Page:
Title: Dean Joel Hellman and Vice Dean Scott Taylor Share Statement Honoring Juneteenth and Updating Community on SFS Commitment to Antiracism
As the Georgetown community honors Juneteenth, Joel S. Hellman, Dean of the Walsh School of Foreign Service (SFS), and Scott Taylor, SFS Vice Dean for Diversity, Equity and Inclusion, shared the following message SFS students, faculty, staff and alumni:
Dear SFS community,
As we look forward to honoring Juneteenth this Saturday, June 19, we want to affirm our school’s commitment to global antiracism, update you on our progress toward realizing this core value and invite you to maintain and further your involvement in this deeply necessary work.
Last summer, we were shaken by the police killings of George Floyd, Breonna Taylor, Ahmaud Arbery, Tony McDade and countless other Black Americans who have suffered and lost their lives at the hands of racist violence. In June 2020, President John J. DeGioia established Juneteenth as a university holiday to recognize the incalculable impact of slavery on people of African descent and to honor the lives of the millions of Black people who fought against slavery and racism, despite the dehumanization and violence they experienced during enslavement.
Juneteenth presents an opportunity for the Georgetown community to reflect on the part played by the university in the legacy of slavery and anti-Black racism and to acknowledge the work that remains to achieve the full promise of freedom. Here at SFS, we’ve been engaged in reflection and self-examination as to our school’s own complicity in global systems of racism and injustice. In collaboration with the Vice Dean for Diversity, Equity and Inclusion (DEI), colleagues across SFS have been working to design and implement new measures to advance antiracism.
The new DEI team has worked closely with programs, centers and institutes across the school to establish new graduate funding opportunities for students from underrepresented communities. SFS has offered increased training events and workshops on race and antiracism for individuals across the SFS community, including all incoming graduate students.
In classrooms, SFS professors have incorporated diverse perspectives in their coursework and applied new pedagogical methods to encourage students to think about the voices all too often left out of traditional scholarship. Programs and centers have formed DEI committees of faculty and students to conduct curriculum reviews and advocate for better representation of scholars of color in syllabi, an effort that has also been advanced by the SFS Faculty Anti-Racism Working Group.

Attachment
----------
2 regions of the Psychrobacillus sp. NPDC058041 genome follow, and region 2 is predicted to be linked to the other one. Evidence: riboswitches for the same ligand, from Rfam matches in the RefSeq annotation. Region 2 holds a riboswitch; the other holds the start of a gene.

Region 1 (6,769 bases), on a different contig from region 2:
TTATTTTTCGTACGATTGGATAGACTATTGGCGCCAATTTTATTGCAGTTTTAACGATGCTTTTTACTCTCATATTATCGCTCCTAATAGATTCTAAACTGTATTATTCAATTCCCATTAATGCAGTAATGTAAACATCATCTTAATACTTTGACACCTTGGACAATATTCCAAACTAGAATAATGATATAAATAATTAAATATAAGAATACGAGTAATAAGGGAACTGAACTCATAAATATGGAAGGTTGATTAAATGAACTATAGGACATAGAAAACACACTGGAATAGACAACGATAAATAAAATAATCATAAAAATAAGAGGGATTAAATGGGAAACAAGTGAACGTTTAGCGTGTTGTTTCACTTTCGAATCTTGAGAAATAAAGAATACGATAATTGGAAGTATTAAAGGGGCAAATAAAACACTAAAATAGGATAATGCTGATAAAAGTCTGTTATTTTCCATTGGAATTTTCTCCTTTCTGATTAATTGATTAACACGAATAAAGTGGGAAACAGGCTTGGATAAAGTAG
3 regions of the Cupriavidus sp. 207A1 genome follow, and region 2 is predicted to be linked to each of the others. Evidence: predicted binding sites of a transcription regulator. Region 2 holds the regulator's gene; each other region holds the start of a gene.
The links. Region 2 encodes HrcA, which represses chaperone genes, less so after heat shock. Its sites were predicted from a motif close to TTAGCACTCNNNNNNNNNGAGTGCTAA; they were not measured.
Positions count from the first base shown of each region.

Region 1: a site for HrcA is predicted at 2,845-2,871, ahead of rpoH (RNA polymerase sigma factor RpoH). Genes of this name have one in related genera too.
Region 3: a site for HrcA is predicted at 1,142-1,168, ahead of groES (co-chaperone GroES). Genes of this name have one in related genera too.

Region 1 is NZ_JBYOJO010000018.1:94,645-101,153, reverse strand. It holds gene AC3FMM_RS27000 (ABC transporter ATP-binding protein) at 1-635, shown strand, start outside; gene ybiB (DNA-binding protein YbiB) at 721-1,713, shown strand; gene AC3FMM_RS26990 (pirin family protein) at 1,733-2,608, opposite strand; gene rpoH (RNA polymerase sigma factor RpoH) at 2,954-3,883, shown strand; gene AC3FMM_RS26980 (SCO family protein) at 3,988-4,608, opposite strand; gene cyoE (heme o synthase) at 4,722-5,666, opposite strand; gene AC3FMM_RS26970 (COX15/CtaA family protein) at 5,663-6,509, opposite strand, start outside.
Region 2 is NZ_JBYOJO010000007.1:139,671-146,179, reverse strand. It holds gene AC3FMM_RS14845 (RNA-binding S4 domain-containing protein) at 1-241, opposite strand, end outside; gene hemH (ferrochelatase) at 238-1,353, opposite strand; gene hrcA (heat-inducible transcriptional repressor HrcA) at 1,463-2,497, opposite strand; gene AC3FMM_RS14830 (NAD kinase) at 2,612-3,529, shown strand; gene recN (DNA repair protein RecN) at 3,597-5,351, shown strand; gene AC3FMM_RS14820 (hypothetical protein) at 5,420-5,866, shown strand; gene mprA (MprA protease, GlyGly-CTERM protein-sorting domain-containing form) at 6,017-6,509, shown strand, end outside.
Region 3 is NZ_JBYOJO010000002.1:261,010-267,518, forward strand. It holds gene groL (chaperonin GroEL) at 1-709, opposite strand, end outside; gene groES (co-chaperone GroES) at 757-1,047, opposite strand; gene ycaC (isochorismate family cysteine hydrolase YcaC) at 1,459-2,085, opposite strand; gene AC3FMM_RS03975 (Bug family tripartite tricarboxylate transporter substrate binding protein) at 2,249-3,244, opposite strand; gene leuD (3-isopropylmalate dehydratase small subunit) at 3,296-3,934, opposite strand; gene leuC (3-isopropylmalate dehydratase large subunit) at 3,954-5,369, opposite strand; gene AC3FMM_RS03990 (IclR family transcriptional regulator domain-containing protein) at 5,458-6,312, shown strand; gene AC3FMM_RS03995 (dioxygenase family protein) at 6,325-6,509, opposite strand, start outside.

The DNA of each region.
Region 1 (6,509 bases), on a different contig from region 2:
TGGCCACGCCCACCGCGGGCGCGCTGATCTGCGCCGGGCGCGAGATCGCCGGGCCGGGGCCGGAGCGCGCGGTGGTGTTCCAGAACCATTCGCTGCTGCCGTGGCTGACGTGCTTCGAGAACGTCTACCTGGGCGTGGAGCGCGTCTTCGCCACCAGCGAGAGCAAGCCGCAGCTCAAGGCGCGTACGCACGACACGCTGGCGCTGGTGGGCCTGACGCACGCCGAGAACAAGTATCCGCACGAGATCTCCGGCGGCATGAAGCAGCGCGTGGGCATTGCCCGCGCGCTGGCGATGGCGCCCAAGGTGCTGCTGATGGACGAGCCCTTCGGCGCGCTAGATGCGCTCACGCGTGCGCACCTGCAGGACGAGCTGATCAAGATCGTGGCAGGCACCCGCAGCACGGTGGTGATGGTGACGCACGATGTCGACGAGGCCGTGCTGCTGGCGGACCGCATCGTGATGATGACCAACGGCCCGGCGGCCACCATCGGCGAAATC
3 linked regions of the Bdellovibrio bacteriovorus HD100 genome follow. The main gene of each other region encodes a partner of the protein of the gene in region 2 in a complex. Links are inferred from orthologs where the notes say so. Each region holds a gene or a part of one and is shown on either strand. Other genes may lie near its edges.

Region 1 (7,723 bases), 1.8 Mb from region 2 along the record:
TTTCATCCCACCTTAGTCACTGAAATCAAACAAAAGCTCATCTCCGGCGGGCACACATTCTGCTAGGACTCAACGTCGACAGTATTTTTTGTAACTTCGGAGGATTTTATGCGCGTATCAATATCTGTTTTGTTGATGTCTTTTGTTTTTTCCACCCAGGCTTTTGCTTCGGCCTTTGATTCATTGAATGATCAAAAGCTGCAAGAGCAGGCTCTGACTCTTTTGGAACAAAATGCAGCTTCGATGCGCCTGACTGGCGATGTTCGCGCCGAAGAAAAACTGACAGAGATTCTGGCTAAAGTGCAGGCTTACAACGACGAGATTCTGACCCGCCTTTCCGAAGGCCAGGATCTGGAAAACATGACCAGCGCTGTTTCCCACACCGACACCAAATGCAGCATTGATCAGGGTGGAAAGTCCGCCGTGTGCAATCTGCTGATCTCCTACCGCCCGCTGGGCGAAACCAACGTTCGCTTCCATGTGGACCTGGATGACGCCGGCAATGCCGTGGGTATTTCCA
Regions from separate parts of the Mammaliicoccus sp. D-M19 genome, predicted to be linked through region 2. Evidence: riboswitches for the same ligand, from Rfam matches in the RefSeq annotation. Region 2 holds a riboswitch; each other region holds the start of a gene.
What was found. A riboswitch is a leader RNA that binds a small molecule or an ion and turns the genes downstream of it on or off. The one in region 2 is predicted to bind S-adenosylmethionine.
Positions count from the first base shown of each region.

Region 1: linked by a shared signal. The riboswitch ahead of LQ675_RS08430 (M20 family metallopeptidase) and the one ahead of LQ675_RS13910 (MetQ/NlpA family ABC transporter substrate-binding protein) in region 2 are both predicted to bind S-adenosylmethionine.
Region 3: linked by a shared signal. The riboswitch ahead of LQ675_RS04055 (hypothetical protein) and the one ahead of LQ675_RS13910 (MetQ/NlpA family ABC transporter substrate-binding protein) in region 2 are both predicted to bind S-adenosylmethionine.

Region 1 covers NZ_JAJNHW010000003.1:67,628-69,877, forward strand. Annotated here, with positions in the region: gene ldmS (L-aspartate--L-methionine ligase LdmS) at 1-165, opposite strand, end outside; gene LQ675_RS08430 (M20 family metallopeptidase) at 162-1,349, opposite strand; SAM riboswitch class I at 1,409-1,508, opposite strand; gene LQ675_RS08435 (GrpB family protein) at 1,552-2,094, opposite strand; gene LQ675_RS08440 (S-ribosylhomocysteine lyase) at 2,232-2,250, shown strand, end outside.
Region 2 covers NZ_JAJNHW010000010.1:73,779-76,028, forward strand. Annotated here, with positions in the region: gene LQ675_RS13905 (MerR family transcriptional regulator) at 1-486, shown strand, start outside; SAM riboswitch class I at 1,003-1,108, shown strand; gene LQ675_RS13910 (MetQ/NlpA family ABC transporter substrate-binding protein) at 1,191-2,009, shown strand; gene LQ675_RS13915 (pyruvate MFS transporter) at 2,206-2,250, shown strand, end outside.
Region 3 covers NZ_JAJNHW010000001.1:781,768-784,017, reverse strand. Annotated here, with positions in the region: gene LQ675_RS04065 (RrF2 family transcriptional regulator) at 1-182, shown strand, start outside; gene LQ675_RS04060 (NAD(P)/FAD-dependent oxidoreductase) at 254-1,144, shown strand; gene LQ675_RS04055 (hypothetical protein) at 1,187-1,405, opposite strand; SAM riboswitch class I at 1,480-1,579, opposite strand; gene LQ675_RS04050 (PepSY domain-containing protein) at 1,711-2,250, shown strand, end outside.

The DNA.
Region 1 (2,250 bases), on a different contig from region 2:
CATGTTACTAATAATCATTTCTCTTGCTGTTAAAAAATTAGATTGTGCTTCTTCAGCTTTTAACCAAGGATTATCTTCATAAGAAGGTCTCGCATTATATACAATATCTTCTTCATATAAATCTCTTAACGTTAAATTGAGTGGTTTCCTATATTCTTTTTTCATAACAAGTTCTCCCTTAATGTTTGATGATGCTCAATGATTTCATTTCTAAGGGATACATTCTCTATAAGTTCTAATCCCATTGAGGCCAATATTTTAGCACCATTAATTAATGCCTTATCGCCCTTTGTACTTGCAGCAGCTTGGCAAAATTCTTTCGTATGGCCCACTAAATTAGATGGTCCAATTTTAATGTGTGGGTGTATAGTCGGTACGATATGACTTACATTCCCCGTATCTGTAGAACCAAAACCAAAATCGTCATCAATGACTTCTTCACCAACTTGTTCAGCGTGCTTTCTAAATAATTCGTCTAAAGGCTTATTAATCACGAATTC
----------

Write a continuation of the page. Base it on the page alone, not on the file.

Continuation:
SFS student leaders have advocated for more equitable undergraduate admissions practices at a university-wide level, while the SFS graduate admissions team has increased its outreach to historically Black colleges and universities (HBCUs), Hispanic-serving institutions (HSIs) and minority-serving institutions and hosted numerous events in a variety of languages to reach more students of color interested in international service.
Tailored programming by our Graduate Career Center has focused on supporting students of color as they navigate the jobs market, while events programming across the school has brought a myriad of new voices — from Black alumni leaders to historians of the Asian American and Pacific Islander experience — to share their perspectives on the pressing issues in global affairs today.
Many of these measures are still in their initial stages and there is much work ahead as we begin to rebuild after the challenges of this historic year. When the university hiring freeze is lifted, we are dedicated to recruiting more diverse faculty and staff to strengthen our school community and enrich our scholarly work. We look forward to a series of new engagements and outreach with high school students from underrepresented groups to introduce them to international affairs education and SFS. Additional training opportunities and student focus groups are also on tap; both will enable us to continue to build a more inclusive climate in the school.
We invite everyone in our community to use this holiday to reflect upon the meaning of Juneteenth, which is not only to celebrate Black Emancipation, but embrace its message of unity and equity. Let us rededicate ourselves to the work that remains to make SFS a truly antiracist institution.
With best wishes,
Joel Hellman, Dean, Walsh School of Foreign Service
Scott Taylor, Vice Dean for Diversity, Equity and Inclusion, Walsh School of Foreign Service